In Brief
The NASA Cassini space probe completed its first of 22 planned dives through Saturn's rings last week, sending back images from inside and beyond the rings. Until its final dive lands it on Saturn forever in September it will send more data to Earth.

Cassini’s Last Stand

On April 26, the NASA Cassini space probe completed the first of 22 dives through Saturn’s rings that are planned before the end of its final mission. No other object created by humans had ventured so far into the rings before, so Cassini has provided us with some of the very first looks at the roiling bands of dust and ice particles.

Via NASA/JPL-Caltech/Space Science Institute
Via NASA/JPL-Caltech/Space Science Institute

Traveling at speeds of 77,000 mph, Cassini had to shield itself with its dish-shaped antenna as it made its way through thick masses of potentially destructive particles during the dive. This made communication with Earth impossible until it reached the other side.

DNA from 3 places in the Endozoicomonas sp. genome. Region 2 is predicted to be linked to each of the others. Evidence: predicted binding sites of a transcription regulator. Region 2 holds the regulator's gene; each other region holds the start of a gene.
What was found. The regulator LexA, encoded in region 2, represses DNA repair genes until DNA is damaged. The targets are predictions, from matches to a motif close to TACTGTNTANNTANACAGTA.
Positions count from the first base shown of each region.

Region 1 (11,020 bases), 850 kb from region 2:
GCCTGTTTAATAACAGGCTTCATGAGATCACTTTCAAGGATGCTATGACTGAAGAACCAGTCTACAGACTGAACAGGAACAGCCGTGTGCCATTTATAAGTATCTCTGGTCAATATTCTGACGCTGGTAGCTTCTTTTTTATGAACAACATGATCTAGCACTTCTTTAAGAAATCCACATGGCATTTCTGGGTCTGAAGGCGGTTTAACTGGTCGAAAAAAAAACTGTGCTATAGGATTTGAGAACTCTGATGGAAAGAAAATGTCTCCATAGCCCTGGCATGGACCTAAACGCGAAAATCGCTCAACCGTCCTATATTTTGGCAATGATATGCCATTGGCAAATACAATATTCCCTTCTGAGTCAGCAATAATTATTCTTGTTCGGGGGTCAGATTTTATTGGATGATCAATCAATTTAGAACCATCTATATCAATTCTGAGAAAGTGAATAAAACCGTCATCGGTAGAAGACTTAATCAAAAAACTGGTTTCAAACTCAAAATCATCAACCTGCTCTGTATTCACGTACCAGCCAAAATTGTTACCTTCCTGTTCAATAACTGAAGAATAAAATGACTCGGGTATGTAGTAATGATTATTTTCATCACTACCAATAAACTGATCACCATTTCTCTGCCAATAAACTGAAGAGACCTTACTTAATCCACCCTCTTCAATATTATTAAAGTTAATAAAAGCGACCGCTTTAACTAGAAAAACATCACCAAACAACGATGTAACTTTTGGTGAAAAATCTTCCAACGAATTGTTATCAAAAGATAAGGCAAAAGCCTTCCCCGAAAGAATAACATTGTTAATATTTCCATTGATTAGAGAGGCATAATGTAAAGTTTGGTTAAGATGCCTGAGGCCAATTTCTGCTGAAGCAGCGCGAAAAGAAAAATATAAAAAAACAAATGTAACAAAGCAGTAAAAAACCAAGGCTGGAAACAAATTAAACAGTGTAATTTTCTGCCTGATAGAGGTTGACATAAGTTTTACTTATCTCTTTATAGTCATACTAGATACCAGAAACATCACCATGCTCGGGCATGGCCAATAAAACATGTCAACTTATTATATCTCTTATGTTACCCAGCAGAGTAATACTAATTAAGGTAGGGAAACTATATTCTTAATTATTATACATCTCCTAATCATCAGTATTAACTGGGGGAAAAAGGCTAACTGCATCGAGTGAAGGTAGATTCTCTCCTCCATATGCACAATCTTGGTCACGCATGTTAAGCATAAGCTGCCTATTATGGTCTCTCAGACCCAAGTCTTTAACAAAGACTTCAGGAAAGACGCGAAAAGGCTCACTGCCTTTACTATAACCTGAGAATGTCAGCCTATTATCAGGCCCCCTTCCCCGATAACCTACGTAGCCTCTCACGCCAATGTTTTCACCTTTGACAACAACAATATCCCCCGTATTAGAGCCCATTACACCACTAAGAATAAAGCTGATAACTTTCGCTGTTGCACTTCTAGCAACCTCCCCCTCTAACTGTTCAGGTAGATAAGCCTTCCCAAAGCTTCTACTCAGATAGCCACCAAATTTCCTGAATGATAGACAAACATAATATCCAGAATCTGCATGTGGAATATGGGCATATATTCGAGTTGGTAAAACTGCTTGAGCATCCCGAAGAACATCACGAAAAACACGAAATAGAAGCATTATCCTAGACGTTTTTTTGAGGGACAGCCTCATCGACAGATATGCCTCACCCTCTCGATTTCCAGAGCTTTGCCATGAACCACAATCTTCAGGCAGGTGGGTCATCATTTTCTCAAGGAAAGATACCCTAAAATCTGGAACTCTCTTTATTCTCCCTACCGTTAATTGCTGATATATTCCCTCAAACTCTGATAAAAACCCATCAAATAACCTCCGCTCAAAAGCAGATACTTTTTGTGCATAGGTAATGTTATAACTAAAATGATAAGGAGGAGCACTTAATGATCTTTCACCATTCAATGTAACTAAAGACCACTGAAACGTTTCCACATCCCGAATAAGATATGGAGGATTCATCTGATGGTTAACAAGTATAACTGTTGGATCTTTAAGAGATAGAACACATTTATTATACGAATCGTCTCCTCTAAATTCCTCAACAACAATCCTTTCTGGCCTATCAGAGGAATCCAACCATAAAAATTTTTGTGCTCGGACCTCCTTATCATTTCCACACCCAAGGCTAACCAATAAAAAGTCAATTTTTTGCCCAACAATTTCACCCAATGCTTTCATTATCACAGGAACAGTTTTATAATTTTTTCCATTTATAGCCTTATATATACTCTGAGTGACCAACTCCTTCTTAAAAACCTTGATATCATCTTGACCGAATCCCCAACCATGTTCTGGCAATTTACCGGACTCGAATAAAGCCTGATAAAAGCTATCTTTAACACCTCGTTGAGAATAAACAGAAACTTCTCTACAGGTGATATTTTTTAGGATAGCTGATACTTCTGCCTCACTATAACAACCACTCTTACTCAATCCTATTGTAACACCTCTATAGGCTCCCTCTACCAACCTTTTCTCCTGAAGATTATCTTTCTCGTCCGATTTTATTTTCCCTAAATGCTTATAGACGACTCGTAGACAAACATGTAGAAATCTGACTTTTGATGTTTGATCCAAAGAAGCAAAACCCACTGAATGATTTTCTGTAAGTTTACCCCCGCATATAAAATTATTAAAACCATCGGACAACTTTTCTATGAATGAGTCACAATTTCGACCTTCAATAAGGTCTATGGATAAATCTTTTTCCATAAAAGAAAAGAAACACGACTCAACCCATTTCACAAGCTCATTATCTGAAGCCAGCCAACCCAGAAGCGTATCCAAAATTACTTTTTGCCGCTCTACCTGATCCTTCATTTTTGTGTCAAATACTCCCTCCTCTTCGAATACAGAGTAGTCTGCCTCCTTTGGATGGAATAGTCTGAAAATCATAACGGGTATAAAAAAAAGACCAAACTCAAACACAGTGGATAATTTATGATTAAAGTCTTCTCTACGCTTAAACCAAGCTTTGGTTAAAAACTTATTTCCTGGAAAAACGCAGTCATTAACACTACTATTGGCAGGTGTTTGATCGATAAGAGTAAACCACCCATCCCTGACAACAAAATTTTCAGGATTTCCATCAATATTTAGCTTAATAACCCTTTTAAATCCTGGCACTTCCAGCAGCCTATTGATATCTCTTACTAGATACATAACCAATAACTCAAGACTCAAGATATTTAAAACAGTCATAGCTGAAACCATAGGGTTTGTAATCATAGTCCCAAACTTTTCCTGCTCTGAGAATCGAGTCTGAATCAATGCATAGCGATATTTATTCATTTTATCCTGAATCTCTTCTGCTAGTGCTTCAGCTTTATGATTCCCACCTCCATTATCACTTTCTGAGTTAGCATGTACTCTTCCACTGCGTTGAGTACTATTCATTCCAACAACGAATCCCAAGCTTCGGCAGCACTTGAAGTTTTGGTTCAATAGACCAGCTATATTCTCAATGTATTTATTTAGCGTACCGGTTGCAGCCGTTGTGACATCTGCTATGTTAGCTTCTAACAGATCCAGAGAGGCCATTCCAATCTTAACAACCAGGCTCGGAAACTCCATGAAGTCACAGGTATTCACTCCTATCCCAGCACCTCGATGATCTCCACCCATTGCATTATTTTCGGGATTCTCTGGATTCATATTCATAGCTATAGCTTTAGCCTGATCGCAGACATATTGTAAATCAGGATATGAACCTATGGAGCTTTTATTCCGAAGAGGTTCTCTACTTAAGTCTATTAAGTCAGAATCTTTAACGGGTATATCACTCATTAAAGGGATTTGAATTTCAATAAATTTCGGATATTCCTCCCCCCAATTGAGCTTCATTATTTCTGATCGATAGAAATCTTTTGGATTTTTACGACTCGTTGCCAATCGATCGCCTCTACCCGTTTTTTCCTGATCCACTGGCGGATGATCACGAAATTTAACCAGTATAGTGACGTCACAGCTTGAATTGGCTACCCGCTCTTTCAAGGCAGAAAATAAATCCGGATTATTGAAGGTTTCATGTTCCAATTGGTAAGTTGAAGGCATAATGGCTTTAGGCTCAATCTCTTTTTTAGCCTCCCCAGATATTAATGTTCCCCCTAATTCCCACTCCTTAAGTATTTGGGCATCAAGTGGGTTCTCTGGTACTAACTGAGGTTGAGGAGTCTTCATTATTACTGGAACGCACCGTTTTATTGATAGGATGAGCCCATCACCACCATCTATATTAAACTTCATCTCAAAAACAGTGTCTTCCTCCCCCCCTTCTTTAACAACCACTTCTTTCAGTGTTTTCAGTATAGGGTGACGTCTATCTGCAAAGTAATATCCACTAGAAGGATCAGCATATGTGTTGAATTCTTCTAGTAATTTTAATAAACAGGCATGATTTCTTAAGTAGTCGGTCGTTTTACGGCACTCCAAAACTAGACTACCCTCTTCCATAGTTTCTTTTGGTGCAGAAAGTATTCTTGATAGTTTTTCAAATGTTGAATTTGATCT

Via NASA/JPL-Caltech/Space Science Institute
Via NASA/JPL-Caltech/Space Science Institute
Via NASA/JPL-Caltech/Space Science Institute
Via NASA/JPL-Caltech/Space Science Institute

The Deep Space Network finally picked up Cassini’s signal again just before midnight Pacific time, prompting relief and elation at the Jet Propulsion Laboratory’s ground control. Next, data began making its way back to Earth — including many more of these fascinating images.

Via NASA/JPL-Caltech/Space Science Institute
Via NASA/JPL-Caltech/Space Science Institute
Via NASA/JPL-Caltech/Space Science Institute
Via NASA/JPL-Caltech/Space Science Institute
Via NASA/JPL-Caltech/Space Science Institute
Via NASA/JPL-Caltech/Space Science Institute

Cassini will make its last dive in September of this year, at which time it will actually land on Saturn and becoming a permanent resident of the planet. Until then, it will continue to give all of us here on Earth a glimpse of what’s out there in the far reaches of our solar system.